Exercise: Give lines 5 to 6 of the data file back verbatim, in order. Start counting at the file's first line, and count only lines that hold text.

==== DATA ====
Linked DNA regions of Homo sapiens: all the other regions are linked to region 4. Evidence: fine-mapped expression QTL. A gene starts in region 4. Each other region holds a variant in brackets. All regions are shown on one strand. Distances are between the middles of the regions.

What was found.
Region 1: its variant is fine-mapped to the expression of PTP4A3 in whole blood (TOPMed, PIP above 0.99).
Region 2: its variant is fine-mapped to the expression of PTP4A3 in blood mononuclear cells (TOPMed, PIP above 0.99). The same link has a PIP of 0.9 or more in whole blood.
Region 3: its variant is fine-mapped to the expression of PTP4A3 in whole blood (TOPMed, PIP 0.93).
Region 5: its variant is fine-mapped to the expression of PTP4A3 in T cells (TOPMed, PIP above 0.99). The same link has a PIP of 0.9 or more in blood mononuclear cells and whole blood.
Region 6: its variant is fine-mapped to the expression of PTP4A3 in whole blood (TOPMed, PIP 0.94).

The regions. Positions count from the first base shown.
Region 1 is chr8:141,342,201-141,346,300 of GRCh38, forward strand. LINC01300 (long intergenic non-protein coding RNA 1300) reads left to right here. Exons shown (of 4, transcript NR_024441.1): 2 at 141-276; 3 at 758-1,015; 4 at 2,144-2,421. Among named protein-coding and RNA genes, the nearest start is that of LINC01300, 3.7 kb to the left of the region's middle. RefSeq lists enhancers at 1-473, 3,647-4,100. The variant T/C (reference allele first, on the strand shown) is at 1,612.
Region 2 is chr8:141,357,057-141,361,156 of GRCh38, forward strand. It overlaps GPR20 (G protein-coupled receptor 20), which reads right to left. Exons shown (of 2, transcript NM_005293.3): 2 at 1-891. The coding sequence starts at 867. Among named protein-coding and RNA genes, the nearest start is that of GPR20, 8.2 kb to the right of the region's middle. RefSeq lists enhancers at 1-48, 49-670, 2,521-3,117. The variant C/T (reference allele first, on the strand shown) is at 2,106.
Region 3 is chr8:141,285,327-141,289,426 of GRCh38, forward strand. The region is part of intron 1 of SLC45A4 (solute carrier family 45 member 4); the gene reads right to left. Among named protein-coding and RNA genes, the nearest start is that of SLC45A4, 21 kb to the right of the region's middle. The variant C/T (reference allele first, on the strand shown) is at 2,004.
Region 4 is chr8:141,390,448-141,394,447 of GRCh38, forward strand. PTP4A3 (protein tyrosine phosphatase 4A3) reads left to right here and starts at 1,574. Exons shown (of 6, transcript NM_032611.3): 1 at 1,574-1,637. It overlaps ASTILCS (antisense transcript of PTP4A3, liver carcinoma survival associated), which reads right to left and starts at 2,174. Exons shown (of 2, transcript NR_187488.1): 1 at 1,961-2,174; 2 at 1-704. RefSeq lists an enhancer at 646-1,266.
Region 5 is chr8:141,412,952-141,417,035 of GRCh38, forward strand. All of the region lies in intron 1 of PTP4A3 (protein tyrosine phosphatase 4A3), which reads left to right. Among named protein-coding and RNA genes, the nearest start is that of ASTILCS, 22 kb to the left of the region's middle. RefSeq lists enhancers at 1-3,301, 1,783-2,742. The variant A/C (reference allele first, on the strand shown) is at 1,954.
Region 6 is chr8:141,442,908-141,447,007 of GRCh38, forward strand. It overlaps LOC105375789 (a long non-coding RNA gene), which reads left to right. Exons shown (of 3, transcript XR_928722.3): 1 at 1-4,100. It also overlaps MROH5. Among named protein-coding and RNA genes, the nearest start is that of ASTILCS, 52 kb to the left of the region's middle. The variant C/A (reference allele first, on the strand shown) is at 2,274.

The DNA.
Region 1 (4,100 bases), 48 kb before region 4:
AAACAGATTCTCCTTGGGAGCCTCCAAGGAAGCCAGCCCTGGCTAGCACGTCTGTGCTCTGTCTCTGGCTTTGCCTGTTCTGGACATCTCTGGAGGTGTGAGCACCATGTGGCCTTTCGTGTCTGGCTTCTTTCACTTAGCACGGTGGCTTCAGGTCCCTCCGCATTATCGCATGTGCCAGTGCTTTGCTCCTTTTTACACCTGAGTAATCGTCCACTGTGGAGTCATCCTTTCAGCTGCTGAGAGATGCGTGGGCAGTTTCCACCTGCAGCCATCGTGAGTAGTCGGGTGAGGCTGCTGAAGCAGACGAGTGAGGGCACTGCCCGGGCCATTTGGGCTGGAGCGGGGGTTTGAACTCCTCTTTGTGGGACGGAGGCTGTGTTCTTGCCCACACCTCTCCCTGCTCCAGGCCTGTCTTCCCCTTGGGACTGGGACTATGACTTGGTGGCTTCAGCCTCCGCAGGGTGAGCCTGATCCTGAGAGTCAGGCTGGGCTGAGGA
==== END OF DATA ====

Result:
Region 3: its variant is fine-mapped to the expression of PTP4A3 in whole blood (TOPMed, PIP 0.93).
Region 5: its variant is fine-mapped to the expression of PTP4A3 in T cells (TOPMed, PIP above 0.99). The same link has a PIP of 0.9 or more in blood mononuclear cells and whole blood.